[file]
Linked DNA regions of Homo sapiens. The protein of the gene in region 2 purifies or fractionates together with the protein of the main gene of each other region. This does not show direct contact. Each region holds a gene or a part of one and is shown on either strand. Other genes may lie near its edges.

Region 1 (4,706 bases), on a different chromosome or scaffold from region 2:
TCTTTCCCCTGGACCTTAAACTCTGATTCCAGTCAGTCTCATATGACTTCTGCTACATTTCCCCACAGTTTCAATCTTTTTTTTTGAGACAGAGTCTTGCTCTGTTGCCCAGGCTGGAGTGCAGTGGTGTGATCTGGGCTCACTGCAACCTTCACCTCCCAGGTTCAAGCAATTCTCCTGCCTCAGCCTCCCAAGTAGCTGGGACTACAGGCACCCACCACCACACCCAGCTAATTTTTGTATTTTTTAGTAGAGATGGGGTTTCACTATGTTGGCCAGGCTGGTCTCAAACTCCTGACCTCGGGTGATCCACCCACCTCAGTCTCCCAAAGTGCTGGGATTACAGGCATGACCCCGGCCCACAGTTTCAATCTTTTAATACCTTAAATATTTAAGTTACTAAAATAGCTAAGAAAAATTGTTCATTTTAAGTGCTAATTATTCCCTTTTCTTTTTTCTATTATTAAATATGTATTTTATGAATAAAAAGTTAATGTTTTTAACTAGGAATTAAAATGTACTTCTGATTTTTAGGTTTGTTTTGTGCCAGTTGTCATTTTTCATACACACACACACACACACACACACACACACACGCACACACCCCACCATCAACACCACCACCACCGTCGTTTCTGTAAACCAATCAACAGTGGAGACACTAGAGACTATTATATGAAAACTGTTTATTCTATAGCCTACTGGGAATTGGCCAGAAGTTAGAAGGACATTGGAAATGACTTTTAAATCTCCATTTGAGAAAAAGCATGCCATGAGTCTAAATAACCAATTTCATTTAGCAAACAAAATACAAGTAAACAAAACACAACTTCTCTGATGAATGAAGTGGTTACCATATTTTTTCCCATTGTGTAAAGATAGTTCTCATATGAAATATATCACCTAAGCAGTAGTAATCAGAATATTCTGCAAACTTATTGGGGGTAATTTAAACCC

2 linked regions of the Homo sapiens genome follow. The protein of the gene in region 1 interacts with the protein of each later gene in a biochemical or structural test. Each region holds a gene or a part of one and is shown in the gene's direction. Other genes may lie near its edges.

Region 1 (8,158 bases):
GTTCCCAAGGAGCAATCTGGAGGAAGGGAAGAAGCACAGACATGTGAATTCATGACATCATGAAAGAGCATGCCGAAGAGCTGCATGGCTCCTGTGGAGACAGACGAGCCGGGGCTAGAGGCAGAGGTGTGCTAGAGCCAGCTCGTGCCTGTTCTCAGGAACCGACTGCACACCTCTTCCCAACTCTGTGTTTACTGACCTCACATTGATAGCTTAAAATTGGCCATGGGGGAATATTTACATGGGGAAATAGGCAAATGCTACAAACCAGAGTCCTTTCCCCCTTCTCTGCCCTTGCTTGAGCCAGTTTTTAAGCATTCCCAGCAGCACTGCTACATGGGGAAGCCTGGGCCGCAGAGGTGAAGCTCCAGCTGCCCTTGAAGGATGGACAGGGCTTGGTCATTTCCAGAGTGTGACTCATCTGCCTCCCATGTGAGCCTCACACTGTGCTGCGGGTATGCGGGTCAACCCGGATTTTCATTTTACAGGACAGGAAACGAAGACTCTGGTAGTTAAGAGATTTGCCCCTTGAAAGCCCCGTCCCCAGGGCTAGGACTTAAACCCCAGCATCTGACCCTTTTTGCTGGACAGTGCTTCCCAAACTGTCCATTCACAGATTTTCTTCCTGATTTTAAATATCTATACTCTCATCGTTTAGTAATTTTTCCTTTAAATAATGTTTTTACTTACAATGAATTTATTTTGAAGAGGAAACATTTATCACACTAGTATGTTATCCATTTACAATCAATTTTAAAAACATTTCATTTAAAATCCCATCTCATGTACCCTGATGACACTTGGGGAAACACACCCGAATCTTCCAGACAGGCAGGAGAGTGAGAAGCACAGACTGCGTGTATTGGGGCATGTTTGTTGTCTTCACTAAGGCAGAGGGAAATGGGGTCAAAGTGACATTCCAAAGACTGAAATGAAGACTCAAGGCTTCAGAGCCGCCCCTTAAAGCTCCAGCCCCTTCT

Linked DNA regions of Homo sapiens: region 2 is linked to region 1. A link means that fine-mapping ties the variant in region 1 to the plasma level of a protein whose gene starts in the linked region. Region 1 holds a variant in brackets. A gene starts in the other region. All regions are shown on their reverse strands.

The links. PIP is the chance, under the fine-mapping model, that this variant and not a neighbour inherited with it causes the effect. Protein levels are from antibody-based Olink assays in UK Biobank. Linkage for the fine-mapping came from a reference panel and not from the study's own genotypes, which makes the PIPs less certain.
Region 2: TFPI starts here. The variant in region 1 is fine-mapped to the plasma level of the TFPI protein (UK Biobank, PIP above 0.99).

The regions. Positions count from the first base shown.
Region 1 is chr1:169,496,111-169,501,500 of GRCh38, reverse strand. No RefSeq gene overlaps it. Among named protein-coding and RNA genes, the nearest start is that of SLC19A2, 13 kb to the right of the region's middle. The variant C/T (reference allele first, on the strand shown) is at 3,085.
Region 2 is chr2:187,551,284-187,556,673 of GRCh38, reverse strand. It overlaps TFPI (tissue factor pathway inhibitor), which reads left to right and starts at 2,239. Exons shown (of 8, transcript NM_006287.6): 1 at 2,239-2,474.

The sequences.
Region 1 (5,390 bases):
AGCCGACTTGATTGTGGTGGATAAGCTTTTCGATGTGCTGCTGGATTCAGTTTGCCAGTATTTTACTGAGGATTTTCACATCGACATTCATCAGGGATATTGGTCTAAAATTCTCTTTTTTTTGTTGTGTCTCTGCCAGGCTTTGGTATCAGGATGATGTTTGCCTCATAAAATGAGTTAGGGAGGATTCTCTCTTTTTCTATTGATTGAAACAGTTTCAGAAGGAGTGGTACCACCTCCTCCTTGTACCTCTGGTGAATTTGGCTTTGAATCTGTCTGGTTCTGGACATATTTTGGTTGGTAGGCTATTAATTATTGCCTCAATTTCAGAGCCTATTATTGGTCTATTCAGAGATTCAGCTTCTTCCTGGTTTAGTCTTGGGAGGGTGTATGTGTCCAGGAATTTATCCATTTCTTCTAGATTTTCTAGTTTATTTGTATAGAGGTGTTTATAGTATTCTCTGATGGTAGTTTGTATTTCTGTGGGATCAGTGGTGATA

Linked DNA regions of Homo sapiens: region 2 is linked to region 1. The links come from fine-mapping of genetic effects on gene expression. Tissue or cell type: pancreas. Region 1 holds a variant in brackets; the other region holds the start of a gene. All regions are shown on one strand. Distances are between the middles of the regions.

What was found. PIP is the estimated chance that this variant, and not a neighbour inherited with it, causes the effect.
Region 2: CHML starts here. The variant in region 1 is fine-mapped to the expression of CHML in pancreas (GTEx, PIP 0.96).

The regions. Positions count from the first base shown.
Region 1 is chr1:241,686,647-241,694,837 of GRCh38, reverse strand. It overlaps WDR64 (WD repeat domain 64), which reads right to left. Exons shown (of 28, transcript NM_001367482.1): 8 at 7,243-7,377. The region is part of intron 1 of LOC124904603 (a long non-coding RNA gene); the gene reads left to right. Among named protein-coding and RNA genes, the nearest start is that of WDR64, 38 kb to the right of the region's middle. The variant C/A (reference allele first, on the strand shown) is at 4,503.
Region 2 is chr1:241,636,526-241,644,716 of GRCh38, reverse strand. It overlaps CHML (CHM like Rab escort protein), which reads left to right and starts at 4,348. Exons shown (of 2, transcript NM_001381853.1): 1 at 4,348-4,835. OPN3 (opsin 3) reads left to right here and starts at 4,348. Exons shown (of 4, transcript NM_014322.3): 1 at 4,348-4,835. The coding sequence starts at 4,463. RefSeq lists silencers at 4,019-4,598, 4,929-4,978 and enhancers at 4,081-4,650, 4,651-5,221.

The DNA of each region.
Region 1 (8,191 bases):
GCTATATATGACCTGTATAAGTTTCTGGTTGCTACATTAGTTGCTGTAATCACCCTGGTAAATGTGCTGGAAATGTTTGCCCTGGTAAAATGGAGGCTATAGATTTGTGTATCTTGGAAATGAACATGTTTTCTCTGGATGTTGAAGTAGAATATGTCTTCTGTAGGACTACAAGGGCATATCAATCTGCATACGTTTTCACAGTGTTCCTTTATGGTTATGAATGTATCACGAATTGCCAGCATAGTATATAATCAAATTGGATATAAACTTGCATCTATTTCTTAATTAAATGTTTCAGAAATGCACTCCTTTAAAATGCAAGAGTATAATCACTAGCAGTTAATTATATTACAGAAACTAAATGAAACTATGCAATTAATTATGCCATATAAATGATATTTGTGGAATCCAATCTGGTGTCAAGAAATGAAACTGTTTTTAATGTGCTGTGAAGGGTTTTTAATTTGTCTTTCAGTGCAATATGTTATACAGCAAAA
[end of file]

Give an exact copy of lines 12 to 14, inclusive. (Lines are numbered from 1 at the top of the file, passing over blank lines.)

Region 2 is chr2:187,551,284-187,556,673 of GRCh38, reverse strand. It overlaps TFPI (tissue factor pathway inhibitor), which reads left to right and starts at 2,239. Exons shown (of 8, transcript NM_006287.6): 1 at 2,239-2,474.

The sequences.
Region 1 (5,390 bases):